Last year, we referred to the protected trademark of the term webinar in our blog. In the meantime, numerous revocation applications against this trademark registration have been filed. Nevertheless, webinar is still a protected term in Germany, as of 24.56.2021.
Webinar under trademark protection in Germany
Incomprehensible to many, but nevertheless a fact: Webinar is a protected trademark in Germany (Trademark No. 30316043). As always in trade mark protection, protection can only be claimed with a trade mark for the goods and services for which this trade mark was registered. For the trade mark webinar, however, these are, inter alia, explicitly “providing information on the internet; providing platforms on the internet; providing portals on the internet; organising and conducting seminars; organising and conducting conferences” – in short, everything that has been understood by webinar for years.
How can such a word be protected as a trade mark? Trademarks are not allowed to be descriptive and, moreover, there is a need to keep words of the general vocabulary free (§ 8 para. 2 No. 1 MarkenG and § 8 para. 2 No. 2 MarkenG).
It is true that trade marks may not be descriptive – at the time of the trade mark application. However, in the case of the trade mark Webinar, this was a very long time ago; this now common word was applied for and registered as a German trade mark as early as 2003. At first, this was unknown and ultimately uninteresting, but in recent years webinar has naturally become a much-used term. Rightly so, last year there were warnings of possible cease-and-desist letters against providers of a webinar, which we also informed about in our blog. Since then, many cancellation applications have been filed against this trademark, is it still protected at all?
The short answer is: Yes, the webinar trademark is still protected, as of today, 24 June 2021.
However, we are also given a slightly longer answer.
Term of protection of a trademark
In principle, a trade mark is initially protected for a period of 10 years. However, it can ultimately be extended as often as desired pursuant to § 47 Trade Mark Act by paying a further fee to extend the term of protection. The trademark proprietor of the trademark Webinar made use of this option and renewed the trademark Webinar on 1 April 2013 for an additional 10 years. Therefore, trade mark protection for the Webinar trade mark will expire on 31 March 2023 – or it will then be renewed for a further 10 years.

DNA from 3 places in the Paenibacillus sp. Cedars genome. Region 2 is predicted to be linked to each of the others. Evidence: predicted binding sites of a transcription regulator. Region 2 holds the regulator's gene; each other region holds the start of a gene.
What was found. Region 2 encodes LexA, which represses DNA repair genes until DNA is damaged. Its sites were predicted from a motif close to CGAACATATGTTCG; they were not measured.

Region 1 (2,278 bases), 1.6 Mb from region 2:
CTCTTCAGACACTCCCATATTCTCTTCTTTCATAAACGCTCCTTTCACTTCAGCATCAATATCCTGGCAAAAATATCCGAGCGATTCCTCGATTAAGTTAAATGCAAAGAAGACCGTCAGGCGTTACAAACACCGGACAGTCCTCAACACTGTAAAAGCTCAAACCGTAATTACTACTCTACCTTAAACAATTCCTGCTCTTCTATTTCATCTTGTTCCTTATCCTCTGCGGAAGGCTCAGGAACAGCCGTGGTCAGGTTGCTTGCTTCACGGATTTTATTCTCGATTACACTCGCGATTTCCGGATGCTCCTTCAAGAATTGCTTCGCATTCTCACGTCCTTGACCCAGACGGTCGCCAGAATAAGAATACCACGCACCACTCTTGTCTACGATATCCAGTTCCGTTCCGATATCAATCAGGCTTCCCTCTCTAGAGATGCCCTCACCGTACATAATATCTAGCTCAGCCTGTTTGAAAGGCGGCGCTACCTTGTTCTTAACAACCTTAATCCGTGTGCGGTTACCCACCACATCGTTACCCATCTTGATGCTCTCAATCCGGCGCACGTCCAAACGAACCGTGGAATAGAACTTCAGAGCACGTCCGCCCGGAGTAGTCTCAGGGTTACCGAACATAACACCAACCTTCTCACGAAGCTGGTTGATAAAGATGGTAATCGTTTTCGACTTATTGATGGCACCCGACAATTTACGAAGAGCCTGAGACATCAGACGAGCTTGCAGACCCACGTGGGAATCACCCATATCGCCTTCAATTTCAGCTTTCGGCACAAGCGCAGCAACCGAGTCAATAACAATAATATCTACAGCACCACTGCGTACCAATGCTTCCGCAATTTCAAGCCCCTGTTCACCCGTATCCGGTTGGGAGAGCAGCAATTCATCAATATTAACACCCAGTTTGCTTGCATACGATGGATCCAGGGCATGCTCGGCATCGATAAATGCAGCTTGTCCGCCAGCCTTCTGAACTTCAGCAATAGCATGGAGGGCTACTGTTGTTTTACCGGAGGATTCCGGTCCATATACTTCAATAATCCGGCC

Many applications for revocation of the Webinar trademark
The DPMA register shows numerous requests for revocation of the trade mark. However, this initially only means that applications have been filed to terminate trade mark protection for the term webinar.
For revocation can be applied for against a trade mark under § 49 Trade Mark Law. This states that “if, as a result of the conduct or inactivity of its proprietor in the course of trade, the trade mark has become the common name in the trade for the goods or services in respect of which it is registered”, a trade mark is cancelled.
Likewise, an application for revocation is successful if the trade mark has not been used in a way that preserves its rights within an uninterrupted period of 5 years after the date of registration pursuant to § 26 MarkenG. This means that the trade mark Webinar must have been put to genuine use in Germany for commercial purposes by its proprietor for the goods or services for which it is registered. If he cannot prove this and an interested party files an application for revocation with reference to the use pursuant to § 26 MarkenG, the trademark will be cancelled. The corresponding verification of such evidence is time-consuming.
In this context, we would also like to point out the ruling of the highest European Court (ECJ), according to which an affected party can even claim retroactive trademark infringement for an unused trademark in the five-year period – even after the trade mark has lapsed.
Request for revocation of trademark possible at the DPMA
Also important with regard to revocation of a trade mark is the innovation resulting from the modernisation of the Trade Mark Act. This is because Part 2 of the MaMoG entered into force on 1 May 2020, and this concerns applications for revocation and for the revocation of a trade mark. Since then, applications for revocation of a trade mark and invalidity of a trade mark can be conducted directly before the DMPA (previously, this was only possible in court proceedings); this is much cheaper for the applicants than court proceedings.
This should also explain why there were a large number of applications for revocation of the Webinar trade mark in 2020 of all years.
But so far, none of these applications have been successful; the Webinar trademark is – as of today, 24 June 2021 – still in force. Providers of online seminars or online meetings are therefore still at risk of being warned off for using the term webinar.
Receiving a warning – what now?
But what should you do if you receive a warning?
As long as trade mark protection exists, a warning notice is legal and must always be heeded. If those who have been warned ignore such a warning, there is a risk that they may be ordered to cease and desist and to pay damages. We recommend consulting an experienced lawyer.
Do you need assistance in protection of a trademark?
Our lawyers have many years of expertise in trade mark law as well as in the entire field of intellectual property and are entitled to represent you before any office or court in Germany as well as internationally. We would also be happy to represent you in an application for revocation of a trade mark.
Please contact us if you are interested.